Would Miami-Dade take on any debt of its own?
What would Miami-Dade get in return?
The stadium would host a specified number of events over 30 years, or pay up to $120 million in penalties. Supporters say the events, such as Super Bowls, provide temporary employment to local workers, bring in tourists and promote the county. One of the Super Bowls would have to be awarded when National Football League owners meet May 21-22. They are scheduled to award the 50th and 51st Super Bowls.
What if NFL owners don’t award Sun Life a Super Bowl when they meet in May?
The whole deal is off.
How many events would the stadium have to host?
Sun Life would have to host at least four Super Bowls, four college football championships and 20 international soccer matches, or their respective equivalents, over 30 years.
How would the penalty system work?
The agreement sets up a point bank, assigning a certain number of points to each type of event, depending on how many visitors and public attention it is expected to attract. For each event the stadium hosts, its corresponding number of points — each worth $1 million — would be credited toward the $120 million total. For example, each Super Bowl or World Cup soccer final would be worth 15 points, or $15 million.
The Dolphins would track the events every year, and pay any penalties as a lump sum at the end of 30 years.
What happens if the Dolphins can’t pay some or all of the refund or penalties?
Dolphins owner Stephen Ross would be on the hook. Ross, a billionaire real-estate developer, is personally guaranteeing the payments.
What if Ross sells the team?
If he sells it in the next five years, Ross would have to pay the county a $20 million penalty. Before closing any sale, the new owner would be subject to county approval and to taking on the same personal guarantee as Ross. The county’s approval would be “presumed” if he or she has a net worth of at least $1 billion and has been approved by the NFL.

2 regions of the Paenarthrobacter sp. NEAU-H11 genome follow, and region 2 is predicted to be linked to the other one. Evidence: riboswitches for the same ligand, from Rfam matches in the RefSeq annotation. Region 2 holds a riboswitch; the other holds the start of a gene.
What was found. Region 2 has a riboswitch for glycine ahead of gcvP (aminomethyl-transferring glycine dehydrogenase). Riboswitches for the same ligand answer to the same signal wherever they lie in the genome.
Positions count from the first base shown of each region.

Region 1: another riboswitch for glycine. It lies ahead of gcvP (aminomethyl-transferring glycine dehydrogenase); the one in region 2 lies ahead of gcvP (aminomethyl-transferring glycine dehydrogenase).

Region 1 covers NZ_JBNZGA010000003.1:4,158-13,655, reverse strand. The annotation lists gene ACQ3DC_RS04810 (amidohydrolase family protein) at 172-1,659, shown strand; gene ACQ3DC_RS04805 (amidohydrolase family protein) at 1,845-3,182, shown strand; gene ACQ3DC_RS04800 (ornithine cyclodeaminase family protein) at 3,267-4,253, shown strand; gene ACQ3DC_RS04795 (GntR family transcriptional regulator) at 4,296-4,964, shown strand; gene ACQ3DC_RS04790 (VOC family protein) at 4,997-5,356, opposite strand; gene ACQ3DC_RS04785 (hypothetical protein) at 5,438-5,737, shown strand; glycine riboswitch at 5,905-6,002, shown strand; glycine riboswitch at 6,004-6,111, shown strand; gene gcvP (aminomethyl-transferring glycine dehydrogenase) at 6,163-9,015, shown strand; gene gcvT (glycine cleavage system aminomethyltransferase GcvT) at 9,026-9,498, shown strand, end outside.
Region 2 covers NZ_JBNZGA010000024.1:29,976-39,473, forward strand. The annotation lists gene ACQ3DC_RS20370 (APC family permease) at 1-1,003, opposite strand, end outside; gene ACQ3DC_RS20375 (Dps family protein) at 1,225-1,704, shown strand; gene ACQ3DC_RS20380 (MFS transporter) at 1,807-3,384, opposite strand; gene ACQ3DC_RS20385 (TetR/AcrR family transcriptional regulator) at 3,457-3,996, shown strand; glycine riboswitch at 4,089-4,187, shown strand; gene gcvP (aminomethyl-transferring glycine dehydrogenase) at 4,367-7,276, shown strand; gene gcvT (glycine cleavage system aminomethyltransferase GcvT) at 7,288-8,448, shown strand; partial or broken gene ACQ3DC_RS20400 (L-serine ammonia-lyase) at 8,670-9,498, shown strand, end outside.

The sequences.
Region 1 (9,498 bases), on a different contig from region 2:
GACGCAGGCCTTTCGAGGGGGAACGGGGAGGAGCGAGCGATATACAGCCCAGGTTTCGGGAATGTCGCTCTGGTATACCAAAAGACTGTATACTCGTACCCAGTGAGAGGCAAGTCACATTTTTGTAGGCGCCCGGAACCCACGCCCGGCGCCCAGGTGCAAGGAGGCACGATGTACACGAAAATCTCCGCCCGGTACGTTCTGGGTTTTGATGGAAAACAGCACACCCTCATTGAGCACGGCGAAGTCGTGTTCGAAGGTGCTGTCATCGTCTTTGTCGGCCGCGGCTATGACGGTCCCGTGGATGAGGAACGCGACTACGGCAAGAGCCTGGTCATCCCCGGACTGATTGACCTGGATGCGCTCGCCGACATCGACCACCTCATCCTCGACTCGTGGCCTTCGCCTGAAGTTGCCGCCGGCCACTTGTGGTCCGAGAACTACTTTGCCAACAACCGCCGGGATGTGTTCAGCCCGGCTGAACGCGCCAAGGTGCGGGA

OK, so the Dolphins would get $289 million from the county. But they could also get $90 million from the state. Would they pay the $90 million back?
The Dolphins have said they would pay $47 million back after 30 years — again, based on how much they expect to be able to borrow now from private lenders, using the state’s 30-year payments as collateral. But state lawmakers have yet to approve any legislation.
What happens if the Legislature doesn’t give the Dolphins the $3 million annual sales-tax rebate?
The Dolphins would be able to take the entire deal off the table if they decide that they wouldn’t have enough money for the renovation.
But $289 million plus $90 million is $379 million. Isn’t that more than what the Dolphins would need for a $350 million renovation?
This is where things get tricky. The $379 million is what the Dolphins will have received at the end of 30 years. But the immediate revenue stream from county and state tax dollars would only enable them to borrow about $167 million in today’s dollars.
If the renovation costs at least $350 million up front, does that mean the Dolphins would be paying the remaining $183 million themselves?
Probably not. The NFL could contribute $150 million, according to a county-hired financial consultant. That would lower the direct costs to the team to about $33 million. The Dolphins have disagreed with that calculation, saying it’s too early to determine how much money the league might contribute.